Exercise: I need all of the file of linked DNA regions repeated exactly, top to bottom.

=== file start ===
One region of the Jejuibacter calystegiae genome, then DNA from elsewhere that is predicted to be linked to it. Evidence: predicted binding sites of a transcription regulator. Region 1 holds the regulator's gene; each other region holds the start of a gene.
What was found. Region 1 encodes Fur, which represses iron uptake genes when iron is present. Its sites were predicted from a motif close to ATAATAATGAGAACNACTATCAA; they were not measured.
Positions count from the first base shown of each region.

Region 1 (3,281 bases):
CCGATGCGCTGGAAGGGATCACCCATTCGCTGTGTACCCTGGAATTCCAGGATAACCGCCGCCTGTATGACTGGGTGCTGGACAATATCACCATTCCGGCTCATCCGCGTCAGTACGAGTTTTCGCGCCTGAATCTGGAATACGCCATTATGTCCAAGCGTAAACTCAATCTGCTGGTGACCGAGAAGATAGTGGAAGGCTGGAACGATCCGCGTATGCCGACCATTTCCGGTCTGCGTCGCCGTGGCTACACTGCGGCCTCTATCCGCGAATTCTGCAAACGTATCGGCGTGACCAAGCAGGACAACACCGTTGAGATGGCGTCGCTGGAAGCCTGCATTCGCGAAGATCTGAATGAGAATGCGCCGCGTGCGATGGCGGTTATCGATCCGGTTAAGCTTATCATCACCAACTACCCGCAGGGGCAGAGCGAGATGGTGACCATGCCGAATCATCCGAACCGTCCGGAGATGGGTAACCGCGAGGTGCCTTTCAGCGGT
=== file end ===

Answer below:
One region of the Jejuibacter calystegiae genome, then DNA from elsewhere that is predicted to be linked to it. Evidence: predicted binding sites of a transcription regulator. Region 1 holds the regulator's gene; each other region holds the start of a gene.
What was found. Region 1 encodes Fur, which represses iron uptake genes when iron is present. Its sites were predicted from a motif close to ATAATAATGAGAACNACTATCAA; they were not measured.
Positions count from the first base shown of each region.

Region 1 (3,281 bases):
CCGATGCGCTGGAAGGGATCACCCATTCGCTGTGTACCCTGGAATTCCAGGATAACCGCCGCCTGTATGACTGGGTGCTGGACAATATCACCATTCCGGCTCATCCGCGTCAGTACGAGTTTTCGCGCCTGAATCTGGAATACGCCATTATGTCCAAGCGTAAACTCAATCTGCTGGTGACCGAGAAGATAGTGGAAGGCTGGAACGATCCGCGTATGCCGACCATTTCCGGTCTGCGTCGCCGTGGCTACACTGCGGCCTCTATCCGCGAATTCTGCAAACGTATCGGCGTGACCAAGCAGGACAACACCGTTGAGATGGCGTCGCTGGAAGCCTGCATTCGCGAAGATCTGAATGAGAATGCGCCGCGTGCGATGGCGGTTATCGATCCGGTTAAGCTTATCATCACCAACTACCCGCAGGGGCAGAGCGAGATGGTGACCATGCCGAATCATCCGAACCGTCCGGAGATGGGTAACCGCGAGGTGCCTTTCAGCGGT